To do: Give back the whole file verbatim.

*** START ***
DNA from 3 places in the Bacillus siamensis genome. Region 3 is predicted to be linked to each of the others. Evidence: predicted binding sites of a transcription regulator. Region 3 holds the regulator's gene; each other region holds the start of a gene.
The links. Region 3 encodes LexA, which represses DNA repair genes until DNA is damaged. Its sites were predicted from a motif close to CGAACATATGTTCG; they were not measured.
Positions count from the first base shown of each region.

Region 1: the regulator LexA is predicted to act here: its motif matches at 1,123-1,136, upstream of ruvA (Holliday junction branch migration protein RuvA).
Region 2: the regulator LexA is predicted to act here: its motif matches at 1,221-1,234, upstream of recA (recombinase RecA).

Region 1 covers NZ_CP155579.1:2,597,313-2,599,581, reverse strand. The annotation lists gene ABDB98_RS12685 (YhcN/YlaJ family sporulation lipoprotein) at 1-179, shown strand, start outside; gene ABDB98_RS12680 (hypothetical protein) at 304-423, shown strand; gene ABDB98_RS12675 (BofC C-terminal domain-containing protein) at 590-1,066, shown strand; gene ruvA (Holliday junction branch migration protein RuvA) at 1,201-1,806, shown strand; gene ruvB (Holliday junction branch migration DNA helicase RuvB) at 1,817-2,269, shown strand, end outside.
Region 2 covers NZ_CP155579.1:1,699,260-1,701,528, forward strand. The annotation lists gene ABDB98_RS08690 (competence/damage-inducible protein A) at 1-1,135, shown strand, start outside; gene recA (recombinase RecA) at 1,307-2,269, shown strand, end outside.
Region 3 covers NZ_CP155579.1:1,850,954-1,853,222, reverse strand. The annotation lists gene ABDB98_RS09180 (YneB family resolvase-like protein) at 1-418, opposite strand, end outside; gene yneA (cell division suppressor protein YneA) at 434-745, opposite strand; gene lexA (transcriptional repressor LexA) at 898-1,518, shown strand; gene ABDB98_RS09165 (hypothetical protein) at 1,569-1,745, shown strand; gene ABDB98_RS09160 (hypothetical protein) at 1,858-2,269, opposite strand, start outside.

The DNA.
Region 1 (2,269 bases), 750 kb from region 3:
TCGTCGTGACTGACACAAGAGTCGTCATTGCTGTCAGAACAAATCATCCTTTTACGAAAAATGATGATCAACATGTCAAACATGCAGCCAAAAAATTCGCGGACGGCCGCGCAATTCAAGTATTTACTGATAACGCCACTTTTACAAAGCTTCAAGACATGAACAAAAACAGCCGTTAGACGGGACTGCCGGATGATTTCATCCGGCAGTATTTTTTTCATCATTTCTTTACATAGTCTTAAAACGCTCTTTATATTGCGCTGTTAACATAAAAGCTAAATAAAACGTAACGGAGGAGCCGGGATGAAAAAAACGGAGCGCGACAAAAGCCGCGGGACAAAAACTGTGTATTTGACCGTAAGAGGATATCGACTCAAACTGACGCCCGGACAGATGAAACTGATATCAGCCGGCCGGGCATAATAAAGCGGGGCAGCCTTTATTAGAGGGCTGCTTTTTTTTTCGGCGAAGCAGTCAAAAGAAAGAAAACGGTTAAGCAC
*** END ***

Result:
DNA from 3 places in the Bacillus siamensis genome. Region 3 is predicted to be linked to each of the others. Evidence: predicted binding sites of a transcription regulator. Region 3 holds the regulator's gene; each other region holds the start of a gene.
The links. Region 3 encodes LexA, which represses DNA repair genes until DNA is damaged. Its sites were predicted from a motif close to CGAACATATGTTCG; they were not measured.
Positions count from the first base shown of each region.

Region 1: the regulator LexA is predicted to act here: its motif matches at 1,123-1,136, upstream of ruvA (Holliday junction branch migration protein RuvA).
Region 2: the regulator LexA is predicted to act here: its motif matches at 1,221-1,234, upstream of recA (recombinase RecA).

Region 1 covers NZ_CP155579.1:2,597,313-2,599,581, reverse strand. The annotation lists gene ABDB98_RS12685 (YhcN/YlaJ family sporulation lipoprotein) at 1-179, shown strand, start outside; gene ABDB98_RS12680 (hypothetical protein) at 304-423, shown strand; gene ABDB98_RS12675 (BofC C-terminal domain-containing protein) at 590-1,066, shown strand; gene ruvA (Holliday junction branch migration protein RuvA) at 1,201-1,806, shown strand; gene ruvB (Holliday junction branch migration DNA helicase RuvB) at 1,817-2,269, shown strand, end outside.
Region 2 covers NZ_CP155579.1:1,699,260-1,701,528, forward strand. The annotation lists gene ABDB98_RS08690 (competence/damage-inducible protein A) at 1-1,135, shown strand, start outside; gene recA (recombinase RecA) at 1,307-2,269, shown strand, end outside.
Region 3 covers NZ_CP155579.1:1,850,954-1,853,222, reverse strand. The annotation lists gene ABDB98_RS09180 (YneB family resolvase-like protein) at 1-418, opposite strand, end outside; gene yneA (cell division suppressor protein YneA) at 434-745, opposite strand; gene lexA (transcriptional repressor LexA) at 898-1,518, shown strand; gene ABDB98_RS09165 (hypothetical protein) at 1,569-1,745, shown strand; gene ABDB98_RS09160 (hypothetical protein) at 1,858-2,269, opposite strand, start outside.

The DNA.
Region 1 (2,269 bases), 750 kb from region 3:
TCGTCGTGACTGACACAAGAGTCGTCATTGCTGTCAGAACAAATCATCCTTTTACGAAAAATGATGATCAACATGTCAAACATGCAGCCAAAAAATTCGCGGACGGCCGCGCAATTCAAGTATTTACTGATAACGCCACTTTTACAAAGCTTCAAGACATGAACAAAAACAGCCGTTAGACGGGACTGCCGGATGATTTCATCCGGCAGTATTTTTTTCATCATTTCTTTACATAGTCTTAAAACGCTCTTTATATTGCGCTGTTAACATAAAAGCTAAATAAAACGTAACGGAGGAGCCGGGATGAAAAAAACGGAGCGCGACAAAAGCCGCGGGACAAAAACTGTGTATTTGACCGTAAGAGGATATCGACTCAAACTGACGCCCGGACAGATGAAACTGATATCAGCCGGCCGGGCATAATAAAGCGGGGCAGCCTTTATTAGAGGGCTGCTTTTTTTTTCGGCGAAGCAGTCAAAAGAAAGAAAACGGTTAAGCAC